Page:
Last Edited: Friday, November 18, 2011 12:19 PM -0600Last Updated: Thursday, December 24, 2015 11:54 PM -0600

Dialogues

ASIA-21 (Futuribles)

Alain Lamballe

Brigadier-General (reserve corps) Alain Lamballe, a product of the Saint-Cyr military academy, has a doctorate in political sociology. He is a graduate of the National Institute for Oriental Languages and Civilizations (INALCO) in Hindi, Urdu, and Hungarian; the Center for Advanced Studies of Modern Africa and Asia (CHEAM); and Delhi University in Hindi. Alain has held diplomatic posts in Western Europe (United Kingdom), Central Europe (Hungary, Austria), the Balkans (Bosnia-Herzegovina), and in South Asia (India, Pakistan, Sri Lanka, Maldives). He has carried out numerous ad hoc missions throughout the world. His publications include a book (in French), The Tamil problem in Sri Lanka (LHarmattan, 1985) and some seventy articles, mostly on political, economic, and military problems in South Asia. I got to know Alain through my initial participation in the Asia 21 (Futuribles) think-tank on 14 December 2004.

Bhadrakumar, M. K.

M K Bhadrakumar served as a career diplomat in the Indian Foreign Service for over 29 years, with postings including India's ambassador to Uzbekistan (1995-1998) and to Turkey (1998-2001). Asia Times Online, which holds the copyright to his articles published at their website, has graciously granted blanket permission to make available a selection of links to his fans here.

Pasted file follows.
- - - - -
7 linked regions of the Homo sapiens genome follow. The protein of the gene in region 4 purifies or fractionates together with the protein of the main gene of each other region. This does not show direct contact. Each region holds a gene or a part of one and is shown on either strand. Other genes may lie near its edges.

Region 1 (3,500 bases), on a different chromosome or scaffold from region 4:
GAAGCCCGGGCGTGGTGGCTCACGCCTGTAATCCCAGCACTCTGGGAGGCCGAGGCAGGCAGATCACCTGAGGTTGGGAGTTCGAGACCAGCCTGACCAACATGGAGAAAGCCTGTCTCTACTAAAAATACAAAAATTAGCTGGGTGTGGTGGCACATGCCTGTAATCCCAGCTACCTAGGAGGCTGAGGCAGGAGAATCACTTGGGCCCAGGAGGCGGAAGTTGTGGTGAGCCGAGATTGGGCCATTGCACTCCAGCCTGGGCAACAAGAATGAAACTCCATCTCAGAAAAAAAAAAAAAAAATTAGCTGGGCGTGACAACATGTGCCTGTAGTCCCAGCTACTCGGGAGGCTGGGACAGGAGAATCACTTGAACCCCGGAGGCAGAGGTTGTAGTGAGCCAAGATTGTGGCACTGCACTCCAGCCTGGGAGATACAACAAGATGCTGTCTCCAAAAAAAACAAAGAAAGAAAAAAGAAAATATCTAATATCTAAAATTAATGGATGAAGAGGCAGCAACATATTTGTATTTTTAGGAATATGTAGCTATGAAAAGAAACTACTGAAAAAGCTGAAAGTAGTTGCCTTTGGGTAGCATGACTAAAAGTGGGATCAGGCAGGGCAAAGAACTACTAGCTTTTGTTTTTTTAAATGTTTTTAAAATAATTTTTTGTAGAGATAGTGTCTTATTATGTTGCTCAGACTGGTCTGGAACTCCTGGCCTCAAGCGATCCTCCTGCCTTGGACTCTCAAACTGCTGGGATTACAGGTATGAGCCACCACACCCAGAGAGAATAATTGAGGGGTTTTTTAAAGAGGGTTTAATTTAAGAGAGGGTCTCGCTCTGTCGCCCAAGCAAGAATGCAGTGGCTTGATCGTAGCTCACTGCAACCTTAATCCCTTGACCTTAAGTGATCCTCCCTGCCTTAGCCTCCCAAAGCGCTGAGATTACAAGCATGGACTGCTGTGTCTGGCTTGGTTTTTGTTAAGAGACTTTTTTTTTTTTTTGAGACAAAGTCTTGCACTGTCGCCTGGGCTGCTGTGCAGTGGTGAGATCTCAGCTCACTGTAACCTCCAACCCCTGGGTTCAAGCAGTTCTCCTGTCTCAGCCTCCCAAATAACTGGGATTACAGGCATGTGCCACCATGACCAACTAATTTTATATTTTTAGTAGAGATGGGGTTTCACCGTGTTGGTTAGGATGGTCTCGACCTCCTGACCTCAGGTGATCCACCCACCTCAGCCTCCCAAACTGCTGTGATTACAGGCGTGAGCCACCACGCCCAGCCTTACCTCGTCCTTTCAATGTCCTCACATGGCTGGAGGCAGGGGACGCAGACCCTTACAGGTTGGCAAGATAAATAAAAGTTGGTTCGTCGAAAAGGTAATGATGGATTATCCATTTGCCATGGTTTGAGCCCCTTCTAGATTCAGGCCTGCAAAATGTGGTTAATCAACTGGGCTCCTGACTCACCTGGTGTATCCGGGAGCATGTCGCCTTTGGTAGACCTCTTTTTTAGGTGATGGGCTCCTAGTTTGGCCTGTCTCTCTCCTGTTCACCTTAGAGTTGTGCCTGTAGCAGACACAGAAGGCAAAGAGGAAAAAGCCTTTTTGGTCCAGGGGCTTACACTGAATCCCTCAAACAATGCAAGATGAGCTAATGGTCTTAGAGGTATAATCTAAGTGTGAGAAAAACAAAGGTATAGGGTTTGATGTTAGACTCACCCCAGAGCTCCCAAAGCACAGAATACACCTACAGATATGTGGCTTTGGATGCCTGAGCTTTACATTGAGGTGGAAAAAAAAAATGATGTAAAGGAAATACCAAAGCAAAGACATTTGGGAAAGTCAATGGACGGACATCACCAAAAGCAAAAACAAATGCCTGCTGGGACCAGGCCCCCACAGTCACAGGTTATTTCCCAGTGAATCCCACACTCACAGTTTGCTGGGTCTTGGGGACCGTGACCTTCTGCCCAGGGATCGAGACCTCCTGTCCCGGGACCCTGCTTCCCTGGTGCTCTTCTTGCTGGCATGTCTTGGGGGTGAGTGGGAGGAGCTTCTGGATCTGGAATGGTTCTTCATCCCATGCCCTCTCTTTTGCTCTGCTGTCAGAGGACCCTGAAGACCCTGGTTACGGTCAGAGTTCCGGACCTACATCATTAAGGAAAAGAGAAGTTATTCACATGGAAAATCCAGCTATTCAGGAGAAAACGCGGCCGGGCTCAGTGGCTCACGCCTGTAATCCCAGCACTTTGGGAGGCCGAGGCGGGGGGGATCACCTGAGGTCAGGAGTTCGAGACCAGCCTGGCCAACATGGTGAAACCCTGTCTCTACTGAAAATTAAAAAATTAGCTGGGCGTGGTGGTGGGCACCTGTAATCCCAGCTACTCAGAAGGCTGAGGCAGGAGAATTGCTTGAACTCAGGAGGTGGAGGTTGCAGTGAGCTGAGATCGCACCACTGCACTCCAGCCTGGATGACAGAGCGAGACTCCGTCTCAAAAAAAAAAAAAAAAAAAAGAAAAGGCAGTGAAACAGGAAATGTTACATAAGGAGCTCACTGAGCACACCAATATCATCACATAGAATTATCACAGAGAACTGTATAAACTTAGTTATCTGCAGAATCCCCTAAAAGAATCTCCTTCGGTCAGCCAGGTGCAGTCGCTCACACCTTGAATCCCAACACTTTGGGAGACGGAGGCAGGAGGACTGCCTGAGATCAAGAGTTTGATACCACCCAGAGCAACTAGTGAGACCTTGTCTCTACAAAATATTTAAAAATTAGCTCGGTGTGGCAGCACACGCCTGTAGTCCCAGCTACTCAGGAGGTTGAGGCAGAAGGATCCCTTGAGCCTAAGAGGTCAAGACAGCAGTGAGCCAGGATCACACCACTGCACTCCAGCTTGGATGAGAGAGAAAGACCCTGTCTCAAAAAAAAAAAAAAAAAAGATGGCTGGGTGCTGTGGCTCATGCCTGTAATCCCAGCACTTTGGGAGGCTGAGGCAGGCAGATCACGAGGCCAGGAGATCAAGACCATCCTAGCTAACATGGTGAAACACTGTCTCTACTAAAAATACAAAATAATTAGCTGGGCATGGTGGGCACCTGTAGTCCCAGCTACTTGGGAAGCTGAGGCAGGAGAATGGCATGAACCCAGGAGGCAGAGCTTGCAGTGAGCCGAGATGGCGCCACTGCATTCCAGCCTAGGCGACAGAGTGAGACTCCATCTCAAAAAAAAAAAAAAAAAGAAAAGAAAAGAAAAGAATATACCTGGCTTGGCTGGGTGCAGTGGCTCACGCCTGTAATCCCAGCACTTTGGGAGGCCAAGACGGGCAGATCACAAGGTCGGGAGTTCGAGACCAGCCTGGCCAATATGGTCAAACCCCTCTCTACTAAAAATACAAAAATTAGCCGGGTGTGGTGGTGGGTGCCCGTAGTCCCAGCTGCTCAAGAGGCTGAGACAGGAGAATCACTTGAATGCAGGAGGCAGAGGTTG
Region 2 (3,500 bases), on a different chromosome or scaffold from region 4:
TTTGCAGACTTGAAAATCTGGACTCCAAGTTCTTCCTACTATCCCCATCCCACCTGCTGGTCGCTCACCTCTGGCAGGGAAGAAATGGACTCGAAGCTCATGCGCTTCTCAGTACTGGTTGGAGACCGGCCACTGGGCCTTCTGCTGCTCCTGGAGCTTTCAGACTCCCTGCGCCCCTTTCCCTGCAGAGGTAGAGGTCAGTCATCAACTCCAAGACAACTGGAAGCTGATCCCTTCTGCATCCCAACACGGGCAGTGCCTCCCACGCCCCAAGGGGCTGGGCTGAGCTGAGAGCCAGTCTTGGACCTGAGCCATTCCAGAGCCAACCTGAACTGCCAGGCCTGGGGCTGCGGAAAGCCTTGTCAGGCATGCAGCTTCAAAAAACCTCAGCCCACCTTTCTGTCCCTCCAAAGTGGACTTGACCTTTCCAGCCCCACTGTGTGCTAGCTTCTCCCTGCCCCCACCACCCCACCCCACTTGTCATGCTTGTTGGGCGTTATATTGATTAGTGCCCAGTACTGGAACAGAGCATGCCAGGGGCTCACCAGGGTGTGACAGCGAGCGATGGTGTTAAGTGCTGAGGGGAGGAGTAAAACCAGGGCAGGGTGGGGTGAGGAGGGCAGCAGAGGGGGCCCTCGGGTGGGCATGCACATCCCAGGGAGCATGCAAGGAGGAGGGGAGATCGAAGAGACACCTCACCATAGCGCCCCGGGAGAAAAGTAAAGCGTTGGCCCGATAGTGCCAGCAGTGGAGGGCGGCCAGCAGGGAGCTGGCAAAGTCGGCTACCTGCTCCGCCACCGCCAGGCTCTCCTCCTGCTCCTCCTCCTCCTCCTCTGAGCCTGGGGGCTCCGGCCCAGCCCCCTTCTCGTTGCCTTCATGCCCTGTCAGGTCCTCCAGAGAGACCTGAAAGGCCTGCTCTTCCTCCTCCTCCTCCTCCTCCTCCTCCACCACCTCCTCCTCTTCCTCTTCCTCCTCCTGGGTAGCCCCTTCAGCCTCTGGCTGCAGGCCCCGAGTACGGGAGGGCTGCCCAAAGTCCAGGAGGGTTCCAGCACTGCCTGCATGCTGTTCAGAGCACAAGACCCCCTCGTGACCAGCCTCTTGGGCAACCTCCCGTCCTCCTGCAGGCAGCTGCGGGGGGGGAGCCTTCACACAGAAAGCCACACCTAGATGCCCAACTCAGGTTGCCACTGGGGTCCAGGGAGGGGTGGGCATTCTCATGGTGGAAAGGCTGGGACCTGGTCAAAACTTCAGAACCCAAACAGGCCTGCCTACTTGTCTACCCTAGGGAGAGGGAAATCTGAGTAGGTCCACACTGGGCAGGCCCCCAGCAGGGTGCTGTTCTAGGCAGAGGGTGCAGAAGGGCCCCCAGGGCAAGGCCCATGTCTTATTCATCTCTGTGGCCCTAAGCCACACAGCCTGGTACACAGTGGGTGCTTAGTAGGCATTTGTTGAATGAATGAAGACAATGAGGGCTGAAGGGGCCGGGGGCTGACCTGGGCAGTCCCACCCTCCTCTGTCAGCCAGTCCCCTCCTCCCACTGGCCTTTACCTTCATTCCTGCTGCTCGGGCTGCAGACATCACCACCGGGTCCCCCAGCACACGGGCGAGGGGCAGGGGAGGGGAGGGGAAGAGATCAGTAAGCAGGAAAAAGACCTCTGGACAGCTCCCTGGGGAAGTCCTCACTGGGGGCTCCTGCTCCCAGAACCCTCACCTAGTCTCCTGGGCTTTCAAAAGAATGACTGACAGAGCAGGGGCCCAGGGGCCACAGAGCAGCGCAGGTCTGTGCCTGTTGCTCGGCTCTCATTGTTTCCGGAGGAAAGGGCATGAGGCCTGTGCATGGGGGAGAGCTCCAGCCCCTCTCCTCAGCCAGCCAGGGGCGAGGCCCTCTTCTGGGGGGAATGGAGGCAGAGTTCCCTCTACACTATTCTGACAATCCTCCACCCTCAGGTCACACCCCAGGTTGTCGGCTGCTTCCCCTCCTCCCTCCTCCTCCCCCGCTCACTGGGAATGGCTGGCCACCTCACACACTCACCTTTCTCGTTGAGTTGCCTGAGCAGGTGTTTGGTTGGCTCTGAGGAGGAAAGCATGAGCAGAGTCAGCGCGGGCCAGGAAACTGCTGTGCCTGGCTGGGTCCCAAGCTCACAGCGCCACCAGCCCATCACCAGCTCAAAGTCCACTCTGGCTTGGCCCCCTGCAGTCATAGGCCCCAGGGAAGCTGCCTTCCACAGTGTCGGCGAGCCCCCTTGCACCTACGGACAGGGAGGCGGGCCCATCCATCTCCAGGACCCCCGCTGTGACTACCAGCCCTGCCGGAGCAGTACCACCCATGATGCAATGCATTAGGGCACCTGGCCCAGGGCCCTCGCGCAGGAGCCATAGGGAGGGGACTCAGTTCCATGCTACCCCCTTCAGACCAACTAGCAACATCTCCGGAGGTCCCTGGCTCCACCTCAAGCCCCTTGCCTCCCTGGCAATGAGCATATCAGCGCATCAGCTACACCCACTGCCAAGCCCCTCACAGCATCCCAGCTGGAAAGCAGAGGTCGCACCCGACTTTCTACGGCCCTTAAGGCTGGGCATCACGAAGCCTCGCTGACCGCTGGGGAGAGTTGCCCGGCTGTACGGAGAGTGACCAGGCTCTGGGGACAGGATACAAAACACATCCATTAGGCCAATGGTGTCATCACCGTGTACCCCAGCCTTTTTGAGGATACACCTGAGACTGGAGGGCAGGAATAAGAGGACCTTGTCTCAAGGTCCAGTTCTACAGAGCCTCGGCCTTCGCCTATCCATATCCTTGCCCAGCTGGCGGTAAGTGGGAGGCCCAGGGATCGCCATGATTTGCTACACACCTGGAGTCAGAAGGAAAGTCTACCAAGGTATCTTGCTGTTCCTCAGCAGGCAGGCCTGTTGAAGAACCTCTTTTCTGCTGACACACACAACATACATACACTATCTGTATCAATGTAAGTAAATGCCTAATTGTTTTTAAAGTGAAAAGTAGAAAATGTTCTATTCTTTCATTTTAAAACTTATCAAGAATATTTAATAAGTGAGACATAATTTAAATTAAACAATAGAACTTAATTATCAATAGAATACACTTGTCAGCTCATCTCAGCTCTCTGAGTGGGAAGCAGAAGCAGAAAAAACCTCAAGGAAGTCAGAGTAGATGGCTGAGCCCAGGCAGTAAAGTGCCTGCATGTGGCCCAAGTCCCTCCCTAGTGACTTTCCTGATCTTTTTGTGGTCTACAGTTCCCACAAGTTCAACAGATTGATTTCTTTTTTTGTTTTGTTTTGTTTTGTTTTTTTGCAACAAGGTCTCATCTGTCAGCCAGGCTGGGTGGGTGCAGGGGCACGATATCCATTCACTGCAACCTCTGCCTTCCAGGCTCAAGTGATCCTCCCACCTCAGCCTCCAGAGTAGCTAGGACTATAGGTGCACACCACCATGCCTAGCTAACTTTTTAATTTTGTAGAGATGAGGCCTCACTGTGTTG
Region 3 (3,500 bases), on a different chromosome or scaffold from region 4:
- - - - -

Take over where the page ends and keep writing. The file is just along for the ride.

Catherine Bouchet-Orphelin

Trade Consultant for Asian Affairs, Finaldes. Finauteuil Investissements, Financair, member of the board. Previously based in Beijing for CGE Alsthom International / Export area manager for Gec Alsthom High Power Transformers - Paris / Adviser for Asia - Babcock Enterprise- CNIM Group - Paris. Postgraduate qualification  in Chinese (INALCO - Paris), and  in History (Sorbonne Paris IV), National Taiwan University. Audited course at the IHEDN.  Member and coordinator of the French think tank: Asia 21 / Futuribles.

L'Asie demain, permanences et mutations, Collectif Asie 21, lHarmattan, juin 2003, 236 pages. This collective volume aims to engage in a prognostic exercise and contribute towards informing a larger public. It is situated within a framework of five themes : Asian spaces, economic growth, the question of the Asiatic model, Asia's relations in general, and of China in particular, to the United States, and the relations between Asia and Europe, with numerous appendixes annexes, particularly on the  Europe-Asia summits (ASEM). The authors, among the best experts on Asia, offer a great diversity of approaches. Most of the contributors are members of Asia 21, the prospective think-tank on Asia of Futuribles International. Alphabetical list of authors: Anne Androuais, Jean-Marie Boissou, Philippe Delalande, Henri Eyraud, Guy Faure, Anne Garrigue, Pierre Gentelle, Alain Henriot, Jean-Franois Huchet, Michel Jan, Marc Menguy, Rmi Perelman, Jean Perrin, Franois Raillon, Christian Taillard, Xavier de Villepin, Alain Wang.

Editions du Flin, Paris, 2000, 190 p

Gilbert Etienne, Presses de Sciences Po, Paris, 1998, 270 p.

Etienne Badimont, Ed. Labnaudie,1996,  334 p

Catherine Chalier

I met Catherine, Elizabeth's elder sister, on my first trip to the West in June 1984, and she visited us the following year in Benares. Over the years, I've been getting to know her work on Jewish philosophy better and have also participated with her in several scholarly and community events (some organized by her): interreligious seminar on the problem of evil by Levinas, Ricoeur and Jacques Dupuy (8?); memorial services for her student David Gritz killed tragically during a suicide-bombing at the Hebrew University of Jerusalem (2003); mourning reunions for Charles Mopsik, etc. Catherine has become increasingly active in interfaith dialogue and recently participated at a public exchange at the Georges Pompidou Center with a Muslim scholar who had recently translated the Koran.